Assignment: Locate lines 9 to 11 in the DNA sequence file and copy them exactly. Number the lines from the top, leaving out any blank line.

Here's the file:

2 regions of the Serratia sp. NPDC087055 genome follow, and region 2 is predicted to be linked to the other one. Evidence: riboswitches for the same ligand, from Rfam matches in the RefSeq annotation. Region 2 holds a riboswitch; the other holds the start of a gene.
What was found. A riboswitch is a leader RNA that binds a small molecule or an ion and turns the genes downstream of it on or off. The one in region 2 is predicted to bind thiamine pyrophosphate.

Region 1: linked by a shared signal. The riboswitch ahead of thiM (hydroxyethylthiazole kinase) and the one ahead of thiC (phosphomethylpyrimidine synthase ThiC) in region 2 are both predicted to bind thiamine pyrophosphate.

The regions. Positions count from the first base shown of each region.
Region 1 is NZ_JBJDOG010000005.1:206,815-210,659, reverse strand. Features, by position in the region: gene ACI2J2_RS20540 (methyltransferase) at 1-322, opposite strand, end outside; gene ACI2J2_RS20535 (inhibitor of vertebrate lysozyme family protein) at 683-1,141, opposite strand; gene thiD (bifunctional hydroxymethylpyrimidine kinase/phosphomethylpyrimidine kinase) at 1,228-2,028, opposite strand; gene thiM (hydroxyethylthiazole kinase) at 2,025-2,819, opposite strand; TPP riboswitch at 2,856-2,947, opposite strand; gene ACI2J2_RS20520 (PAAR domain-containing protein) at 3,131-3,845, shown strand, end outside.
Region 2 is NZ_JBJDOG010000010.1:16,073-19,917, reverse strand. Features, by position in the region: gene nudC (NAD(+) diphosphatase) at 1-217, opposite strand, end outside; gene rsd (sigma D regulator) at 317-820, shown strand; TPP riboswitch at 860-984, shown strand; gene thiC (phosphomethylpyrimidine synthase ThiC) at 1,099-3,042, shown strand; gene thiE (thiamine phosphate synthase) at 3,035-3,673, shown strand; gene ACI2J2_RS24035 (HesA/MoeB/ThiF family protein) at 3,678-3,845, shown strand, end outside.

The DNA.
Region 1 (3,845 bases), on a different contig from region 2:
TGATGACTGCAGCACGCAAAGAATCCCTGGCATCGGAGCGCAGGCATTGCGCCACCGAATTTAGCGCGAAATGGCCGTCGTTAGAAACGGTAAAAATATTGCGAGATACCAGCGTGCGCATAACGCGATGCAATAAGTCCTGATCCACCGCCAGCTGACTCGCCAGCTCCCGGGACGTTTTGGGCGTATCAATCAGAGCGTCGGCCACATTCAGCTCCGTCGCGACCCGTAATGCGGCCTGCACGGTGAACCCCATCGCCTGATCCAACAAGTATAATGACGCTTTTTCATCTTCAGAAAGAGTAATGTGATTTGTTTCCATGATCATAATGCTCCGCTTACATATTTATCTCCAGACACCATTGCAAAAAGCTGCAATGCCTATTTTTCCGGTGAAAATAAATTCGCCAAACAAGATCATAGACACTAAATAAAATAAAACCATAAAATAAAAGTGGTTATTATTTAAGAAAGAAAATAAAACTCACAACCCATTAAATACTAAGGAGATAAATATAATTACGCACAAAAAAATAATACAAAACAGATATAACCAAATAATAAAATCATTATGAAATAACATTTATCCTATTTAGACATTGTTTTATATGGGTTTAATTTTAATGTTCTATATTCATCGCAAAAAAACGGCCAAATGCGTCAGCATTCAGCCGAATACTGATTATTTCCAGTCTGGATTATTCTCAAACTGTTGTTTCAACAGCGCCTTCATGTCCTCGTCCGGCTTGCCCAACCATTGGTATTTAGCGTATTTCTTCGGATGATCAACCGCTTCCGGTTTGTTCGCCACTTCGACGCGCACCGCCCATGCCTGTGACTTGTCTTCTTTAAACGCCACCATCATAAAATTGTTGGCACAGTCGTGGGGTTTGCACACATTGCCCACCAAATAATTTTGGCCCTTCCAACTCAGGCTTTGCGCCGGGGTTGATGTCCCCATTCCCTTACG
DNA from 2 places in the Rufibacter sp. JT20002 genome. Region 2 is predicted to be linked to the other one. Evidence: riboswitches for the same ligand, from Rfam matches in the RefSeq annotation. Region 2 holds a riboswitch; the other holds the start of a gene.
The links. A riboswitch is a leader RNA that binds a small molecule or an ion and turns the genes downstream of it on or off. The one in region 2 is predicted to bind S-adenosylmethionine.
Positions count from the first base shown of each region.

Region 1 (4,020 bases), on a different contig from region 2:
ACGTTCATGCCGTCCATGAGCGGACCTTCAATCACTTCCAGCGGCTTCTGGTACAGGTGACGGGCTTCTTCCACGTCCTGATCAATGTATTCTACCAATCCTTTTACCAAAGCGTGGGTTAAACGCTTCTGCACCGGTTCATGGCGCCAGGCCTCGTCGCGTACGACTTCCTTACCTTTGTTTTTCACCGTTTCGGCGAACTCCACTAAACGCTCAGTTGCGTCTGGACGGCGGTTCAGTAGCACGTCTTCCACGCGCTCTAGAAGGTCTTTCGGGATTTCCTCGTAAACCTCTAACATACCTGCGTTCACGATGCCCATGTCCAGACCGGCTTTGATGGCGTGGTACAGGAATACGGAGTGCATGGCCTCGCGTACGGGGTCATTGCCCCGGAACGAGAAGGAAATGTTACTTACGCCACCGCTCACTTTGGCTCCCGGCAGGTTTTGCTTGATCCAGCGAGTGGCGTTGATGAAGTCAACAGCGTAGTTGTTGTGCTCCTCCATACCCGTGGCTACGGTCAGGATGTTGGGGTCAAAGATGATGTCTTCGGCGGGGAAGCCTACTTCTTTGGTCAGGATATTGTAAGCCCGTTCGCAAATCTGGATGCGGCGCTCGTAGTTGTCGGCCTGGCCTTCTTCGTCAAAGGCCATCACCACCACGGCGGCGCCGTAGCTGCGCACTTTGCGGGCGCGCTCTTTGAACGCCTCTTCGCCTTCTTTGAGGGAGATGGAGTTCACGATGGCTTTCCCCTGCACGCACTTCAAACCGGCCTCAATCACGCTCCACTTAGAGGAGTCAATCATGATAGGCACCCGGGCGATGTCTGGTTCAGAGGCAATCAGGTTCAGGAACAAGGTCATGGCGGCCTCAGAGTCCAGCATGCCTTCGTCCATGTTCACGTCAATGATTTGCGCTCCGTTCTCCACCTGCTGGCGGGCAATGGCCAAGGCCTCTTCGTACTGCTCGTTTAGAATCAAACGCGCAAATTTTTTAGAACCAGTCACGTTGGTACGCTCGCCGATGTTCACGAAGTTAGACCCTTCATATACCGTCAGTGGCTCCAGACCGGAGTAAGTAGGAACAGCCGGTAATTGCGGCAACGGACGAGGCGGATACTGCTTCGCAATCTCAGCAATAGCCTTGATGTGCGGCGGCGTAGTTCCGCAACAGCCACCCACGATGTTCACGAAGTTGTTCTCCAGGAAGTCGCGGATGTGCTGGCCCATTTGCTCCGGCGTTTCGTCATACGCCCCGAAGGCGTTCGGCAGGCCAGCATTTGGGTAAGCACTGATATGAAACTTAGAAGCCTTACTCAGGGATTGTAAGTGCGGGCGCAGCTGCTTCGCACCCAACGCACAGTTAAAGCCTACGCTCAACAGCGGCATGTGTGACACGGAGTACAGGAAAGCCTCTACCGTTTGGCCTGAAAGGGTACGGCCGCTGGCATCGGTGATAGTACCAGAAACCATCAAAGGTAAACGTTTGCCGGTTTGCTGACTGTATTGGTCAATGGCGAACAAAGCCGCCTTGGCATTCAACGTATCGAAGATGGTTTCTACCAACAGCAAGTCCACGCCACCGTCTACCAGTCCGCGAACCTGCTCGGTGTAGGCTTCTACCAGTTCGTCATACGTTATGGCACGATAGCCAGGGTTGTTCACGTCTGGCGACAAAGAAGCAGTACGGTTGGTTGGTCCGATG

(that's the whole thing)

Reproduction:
TGATGACTGCAGCACGCAAAGAATCCCTGGCATCGGAGCGCAGGCATTGCGCCACCGAATTTAGCGCGAAATGGCCGTCGTTAGAAACGGTAAAAATATTGCGAGATACCAGCGTGCGCATAACGCGATGCAATAAGTCCTGATCCACCGCCAGCTGACTCGCCAGCTCCCGGGACGTTTTGGGCGTATCAATCAGAGCGTCGGCCACATTCAGCTCCGTCGCGACCCGTAATGCGGCCTGCACGGTGAACCCCATCGCCTGATCCAACAAGTATAATGACGCTTTTTCATCTTCAGAAAGAGTAATGTGATTTGTTTCCATGATCATAATGCTCCGCTTACATATTTATCTCCAGACACCATTGCAAAAAGCTGCAATGCCTATTTTTCCGGTGAAAATAAATTCGCCAAACAAGATCATAGACACTAAATAAAATAAAACCATAAAATAAAAGTGGTTATTATTTAAGAAAGAAAATAAAACTCACAACCCATTAAATACTAAGGAGATAAATATAATTACGCACAAAAAAATAATACAAAACAGATATAACCAAATAATAAAATCATTATGAAATAACATTTATCCTATTTAGACATTGTTTTATATGGGTTTAATTTTAATGTTCTATATTCATCGCAAAAAAACGGCCAAATGCGTCAGCATTCAGCCGAATACTGATTATTTCCAGTCTGGATTATTCTCAAACTGTTGTTTCAACAGCGCCTTCATGTCCTCGTCCGGCTTGCCCAACCATTGGTATTTAGCGTATTTCTTCGGATGATCAACCGCTTCCGGTTTGTTCGCCACTTCGACGCGCACCGCCCATGCCTGTGACTTGTCTTCTTTAAACGCCACCATCATAAAATTGTTGGCACAGTCGTGGGGTTTGCACACATTGCCCACCAAATAATTTTGGCCCTTCCAACTCAGGCTTTGCGCCGGGGTTGATGTCCCCATTCCCTTACG
DNA from 2 places in the Rufibacter sp. JT20002 genome. Region 2 is predicted to be linked to the other one. Evidence: riboswitches for the same ligand, from Rfam matches in the RefSeq annotation. Region 2 holds a riboswitch; the other holds the start of a gene.
The links. A riboswitch is a leader RNA that binds a small molecule or an ion and turns the genes downstream of it on or off. The one in region 2 is predicted to bind S-adenosylmethionine.